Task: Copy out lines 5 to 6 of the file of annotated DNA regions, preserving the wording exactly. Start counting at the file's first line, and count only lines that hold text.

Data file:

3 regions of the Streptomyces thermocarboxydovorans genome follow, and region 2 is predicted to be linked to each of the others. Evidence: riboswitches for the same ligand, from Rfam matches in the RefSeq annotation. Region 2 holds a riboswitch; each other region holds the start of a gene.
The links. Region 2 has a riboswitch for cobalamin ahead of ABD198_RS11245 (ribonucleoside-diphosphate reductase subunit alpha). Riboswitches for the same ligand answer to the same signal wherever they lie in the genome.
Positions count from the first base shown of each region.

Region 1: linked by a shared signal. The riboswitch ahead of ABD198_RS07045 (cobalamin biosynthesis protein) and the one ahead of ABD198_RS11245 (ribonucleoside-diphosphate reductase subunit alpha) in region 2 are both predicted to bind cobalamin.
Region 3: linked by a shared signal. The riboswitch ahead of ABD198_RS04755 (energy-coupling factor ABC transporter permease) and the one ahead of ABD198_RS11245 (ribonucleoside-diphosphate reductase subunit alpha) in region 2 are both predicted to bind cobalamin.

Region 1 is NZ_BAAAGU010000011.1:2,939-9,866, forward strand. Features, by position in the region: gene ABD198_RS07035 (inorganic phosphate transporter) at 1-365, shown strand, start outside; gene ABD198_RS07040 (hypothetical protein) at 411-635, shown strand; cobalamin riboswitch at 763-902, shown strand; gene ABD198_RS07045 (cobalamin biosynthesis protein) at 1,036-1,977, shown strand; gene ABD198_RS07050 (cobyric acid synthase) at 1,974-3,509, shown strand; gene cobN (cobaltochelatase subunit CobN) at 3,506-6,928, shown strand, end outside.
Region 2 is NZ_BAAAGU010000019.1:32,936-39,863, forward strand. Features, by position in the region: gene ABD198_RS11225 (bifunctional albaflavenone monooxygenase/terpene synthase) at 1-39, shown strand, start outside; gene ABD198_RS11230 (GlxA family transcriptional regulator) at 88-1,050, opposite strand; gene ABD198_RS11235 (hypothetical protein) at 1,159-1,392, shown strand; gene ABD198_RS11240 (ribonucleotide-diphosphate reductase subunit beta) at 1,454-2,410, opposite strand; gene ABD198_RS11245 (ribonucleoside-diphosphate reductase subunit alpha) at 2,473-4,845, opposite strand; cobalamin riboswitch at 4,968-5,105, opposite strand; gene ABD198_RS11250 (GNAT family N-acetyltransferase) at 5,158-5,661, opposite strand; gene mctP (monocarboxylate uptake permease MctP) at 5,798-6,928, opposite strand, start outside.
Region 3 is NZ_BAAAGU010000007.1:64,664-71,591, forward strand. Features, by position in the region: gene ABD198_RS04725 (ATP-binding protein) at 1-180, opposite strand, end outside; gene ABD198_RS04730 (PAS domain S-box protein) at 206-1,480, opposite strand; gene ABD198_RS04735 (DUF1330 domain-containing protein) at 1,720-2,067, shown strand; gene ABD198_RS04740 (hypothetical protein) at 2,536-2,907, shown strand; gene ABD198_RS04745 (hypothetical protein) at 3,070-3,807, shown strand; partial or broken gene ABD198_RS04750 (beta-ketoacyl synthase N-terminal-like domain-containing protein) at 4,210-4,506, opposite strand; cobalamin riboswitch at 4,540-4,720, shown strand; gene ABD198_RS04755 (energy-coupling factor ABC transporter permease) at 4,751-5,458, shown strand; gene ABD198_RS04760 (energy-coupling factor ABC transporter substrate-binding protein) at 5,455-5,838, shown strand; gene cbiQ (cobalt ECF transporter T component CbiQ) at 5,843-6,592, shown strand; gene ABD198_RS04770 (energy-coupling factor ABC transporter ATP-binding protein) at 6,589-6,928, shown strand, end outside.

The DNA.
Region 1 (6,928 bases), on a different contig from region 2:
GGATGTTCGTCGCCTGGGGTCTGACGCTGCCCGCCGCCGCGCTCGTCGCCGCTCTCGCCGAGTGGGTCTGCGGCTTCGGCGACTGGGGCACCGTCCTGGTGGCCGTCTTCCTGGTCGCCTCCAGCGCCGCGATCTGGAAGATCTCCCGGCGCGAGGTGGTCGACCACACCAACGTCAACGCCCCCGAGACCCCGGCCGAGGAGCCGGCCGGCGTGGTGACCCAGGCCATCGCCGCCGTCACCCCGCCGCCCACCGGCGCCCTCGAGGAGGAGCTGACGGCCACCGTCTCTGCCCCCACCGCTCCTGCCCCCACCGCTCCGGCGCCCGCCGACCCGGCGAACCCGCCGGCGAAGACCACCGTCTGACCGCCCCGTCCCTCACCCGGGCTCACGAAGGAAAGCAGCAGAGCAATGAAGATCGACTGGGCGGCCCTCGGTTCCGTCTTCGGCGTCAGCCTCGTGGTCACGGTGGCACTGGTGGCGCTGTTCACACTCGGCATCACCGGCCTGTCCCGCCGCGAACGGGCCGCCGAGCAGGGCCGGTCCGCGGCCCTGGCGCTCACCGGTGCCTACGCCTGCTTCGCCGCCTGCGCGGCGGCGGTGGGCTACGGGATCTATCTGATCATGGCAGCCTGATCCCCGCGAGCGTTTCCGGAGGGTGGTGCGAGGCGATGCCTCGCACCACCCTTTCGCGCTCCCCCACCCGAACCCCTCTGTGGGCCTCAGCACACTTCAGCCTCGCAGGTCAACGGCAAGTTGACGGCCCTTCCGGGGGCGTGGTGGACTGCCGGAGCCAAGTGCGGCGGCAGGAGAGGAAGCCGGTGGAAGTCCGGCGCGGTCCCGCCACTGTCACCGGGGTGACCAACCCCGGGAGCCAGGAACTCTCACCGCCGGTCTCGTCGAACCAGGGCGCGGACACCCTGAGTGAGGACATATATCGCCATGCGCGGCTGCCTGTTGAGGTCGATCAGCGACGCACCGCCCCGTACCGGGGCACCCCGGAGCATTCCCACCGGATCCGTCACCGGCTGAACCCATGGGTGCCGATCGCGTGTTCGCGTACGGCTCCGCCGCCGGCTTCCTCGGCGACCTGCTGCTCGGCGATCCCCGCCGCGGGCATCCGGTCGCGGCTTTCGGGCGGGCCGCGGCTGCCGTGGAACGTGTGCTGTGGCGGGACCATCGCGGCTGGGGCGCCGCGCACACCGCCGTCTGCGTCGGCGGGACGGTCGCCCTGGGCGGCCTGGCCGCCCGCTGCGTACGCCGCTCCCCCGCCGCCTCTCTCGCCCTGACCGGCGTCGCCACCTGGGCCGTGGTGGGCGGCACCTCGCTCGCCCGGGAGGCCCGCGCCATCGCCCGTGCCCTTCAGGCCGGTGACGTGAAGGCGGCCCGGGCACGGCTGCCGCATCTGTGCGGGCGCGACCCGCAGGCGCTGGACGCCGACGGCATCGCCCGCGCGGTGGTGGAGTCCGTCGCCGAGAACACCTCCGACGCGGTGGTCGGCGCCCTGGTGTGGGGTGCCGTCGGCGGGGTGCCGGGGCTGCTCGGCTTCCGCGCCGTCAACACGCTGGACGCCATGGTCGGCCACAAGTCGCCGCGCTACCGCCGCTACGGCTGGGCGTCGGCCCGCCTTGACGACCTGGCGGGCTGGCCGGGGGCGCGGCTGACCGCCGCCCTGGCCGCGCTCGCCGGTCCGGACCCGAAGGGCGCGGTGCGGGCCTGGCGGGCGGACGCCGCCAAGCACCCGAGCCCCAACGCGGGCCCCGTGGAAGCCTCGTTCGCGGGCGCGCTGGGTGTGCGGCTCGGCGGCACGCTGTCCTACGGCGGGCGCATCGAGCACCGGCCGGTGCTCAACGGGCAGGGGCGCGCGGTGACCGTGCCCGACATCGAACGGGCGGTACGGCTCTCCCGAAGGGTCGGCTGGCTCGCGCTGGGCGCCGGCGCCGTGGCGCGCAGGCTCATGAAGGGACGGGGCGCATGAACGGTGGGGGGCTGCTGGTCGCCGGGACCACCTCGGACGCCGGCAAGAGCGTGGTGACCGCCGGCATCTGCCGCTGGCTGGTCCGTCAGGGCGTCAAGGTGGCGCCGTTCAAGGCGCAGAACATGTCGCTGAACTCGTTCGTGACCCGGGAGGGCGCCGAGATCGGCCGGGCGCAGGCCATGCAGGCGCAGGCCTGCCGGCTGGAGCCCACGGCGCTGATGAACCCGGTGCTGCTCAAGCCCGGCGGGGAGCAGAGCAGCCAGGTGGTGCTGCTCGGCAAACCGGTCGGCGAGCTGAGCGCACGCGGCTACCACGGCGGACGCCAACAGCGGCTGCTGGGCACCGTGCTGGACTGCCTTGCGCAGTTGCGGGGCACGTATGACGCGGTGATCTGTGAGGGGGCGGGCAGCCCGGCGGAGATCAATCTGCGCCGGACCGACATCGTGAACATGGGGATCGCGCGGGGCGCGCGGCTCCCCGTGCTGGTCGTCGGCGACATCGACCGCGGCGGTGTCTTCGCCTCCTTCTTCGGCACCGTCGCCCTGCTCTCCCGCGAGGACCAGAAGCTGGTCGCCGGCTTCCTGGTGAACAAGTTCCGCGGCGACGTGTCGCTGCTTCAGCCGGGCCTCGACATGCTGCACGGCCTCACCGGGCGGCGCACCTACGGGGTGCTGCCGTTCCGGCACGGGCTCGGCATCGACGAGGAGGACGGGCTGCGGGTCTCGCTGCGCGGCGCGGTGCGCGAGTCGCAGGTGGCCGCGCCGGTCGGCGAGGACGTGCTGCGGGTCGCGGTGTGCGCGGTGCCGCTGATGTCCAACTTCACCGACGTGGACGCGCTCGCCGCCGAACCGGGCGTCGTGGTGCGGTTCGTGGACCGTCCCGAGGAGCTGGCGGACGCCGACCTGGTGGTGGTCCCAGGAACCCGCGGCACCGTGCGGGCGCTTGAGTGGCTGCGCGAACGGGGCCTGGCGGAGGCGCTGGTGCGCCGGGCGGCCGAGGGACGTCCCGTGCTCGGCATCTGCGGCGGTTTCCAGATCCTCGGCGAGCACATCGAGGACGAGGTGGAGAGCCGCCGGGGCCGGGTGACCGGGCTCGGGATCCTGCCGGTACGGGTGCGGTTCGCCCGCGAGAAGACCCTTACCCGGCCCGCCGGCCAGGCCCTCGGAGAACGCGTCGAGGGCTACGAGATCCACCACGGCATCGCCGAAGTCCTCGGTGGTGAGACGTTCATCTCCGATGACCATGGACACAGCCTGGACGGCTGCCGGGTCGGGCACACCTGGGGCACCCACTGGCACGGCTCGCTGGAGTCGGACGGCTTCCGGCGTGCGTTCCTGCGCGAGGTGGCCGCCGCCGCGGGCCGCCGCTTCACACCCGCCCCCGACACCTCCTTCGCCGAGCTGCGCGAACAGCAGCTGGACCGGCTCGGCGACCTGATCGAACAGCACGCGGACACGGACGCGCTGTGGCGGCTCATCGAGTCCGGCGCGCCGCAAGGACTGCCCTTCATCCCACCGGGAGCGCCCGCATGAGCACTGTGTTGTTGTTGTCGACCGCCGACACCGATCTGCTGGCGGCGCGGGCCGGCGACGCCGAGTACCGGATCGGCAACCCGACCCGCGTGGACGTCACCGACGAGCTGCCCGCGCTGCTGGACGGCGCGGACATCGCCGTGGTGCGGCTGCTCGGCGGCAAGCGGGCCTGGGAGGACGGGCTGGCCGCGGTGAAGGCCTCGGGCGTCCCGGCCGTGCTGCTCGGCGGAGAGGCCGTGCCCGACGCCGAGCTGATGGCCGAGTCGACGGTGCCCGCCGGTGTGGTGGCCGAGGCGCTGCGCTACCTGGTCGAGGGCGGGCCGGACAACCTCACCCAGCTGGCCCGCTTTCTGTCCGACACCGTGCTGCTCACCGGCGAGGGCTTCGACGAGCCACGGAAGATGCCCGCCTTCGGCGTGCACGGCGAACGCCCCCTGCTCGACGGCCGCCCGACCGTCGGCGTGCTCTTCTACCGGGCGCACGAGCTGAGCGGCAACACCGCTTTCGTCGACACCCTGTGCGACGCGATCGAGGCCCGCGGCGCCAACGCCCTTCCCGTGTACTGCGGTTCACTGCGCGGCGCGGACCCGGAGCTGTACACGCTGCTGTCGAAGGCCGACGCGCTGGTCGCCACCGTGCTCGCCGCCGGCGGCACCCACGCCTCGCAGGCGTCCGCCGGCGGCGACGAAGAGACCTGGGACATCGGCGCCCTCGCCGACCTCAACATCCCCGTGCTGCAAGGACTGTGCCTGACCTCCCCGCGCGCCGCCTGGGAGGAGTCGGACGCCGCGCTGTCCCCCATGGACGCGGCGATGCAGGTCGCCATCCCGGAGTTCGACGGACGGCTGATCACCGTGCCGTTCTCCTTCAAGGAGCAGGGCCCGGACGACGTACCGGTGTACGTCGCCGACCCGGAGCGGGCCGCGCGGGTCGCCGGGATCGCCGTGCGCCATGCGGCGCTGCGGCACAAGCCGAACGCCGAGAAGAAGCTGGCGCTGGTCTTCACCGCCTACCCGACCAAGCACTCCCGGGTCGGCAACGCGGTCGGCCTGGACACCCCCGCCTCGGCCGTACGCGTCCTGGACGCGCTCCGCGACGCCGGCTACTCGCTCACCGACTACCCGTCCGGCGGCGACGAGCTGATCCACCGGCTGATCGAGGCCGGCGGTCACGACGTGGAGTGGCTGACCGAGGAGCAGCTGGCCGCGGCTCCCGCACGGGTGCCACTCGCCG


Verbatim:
Region 3: linked by a shared signal. The riboswitch ahead of ABD198_RS04755 (energy-coupling factor ABC transporter permease) and the one ahead of ABD198_RS11245 (ribonucleoside-diphosphate reductase subunit alpha) in region 2 are both predicted to bind cobalamin.

Region 1 is NZ_BAAAGU010000011.1:2,939-9,866, forward strand. Features, by position in the region: gene ABD198_RS07035 (inorganic phosphate transporter) at 1-365, shown strand, start outside; gene ABD198_RS07040 (hypothetical protein) at 411-635, shown strand; cobalamin riboswitch at 763-902, shown strand; gene ABD198_RS07045 (cobalamin biosynthesis protein) at 1,036-1,977, shown strand; gene ABD198_RS07050 (cobyric acid synthase) at 1,974-3,509, shown strand; gene cobN (cobaltochelatase subunit CobN) at 3,506-6,928, shown strand, end outside.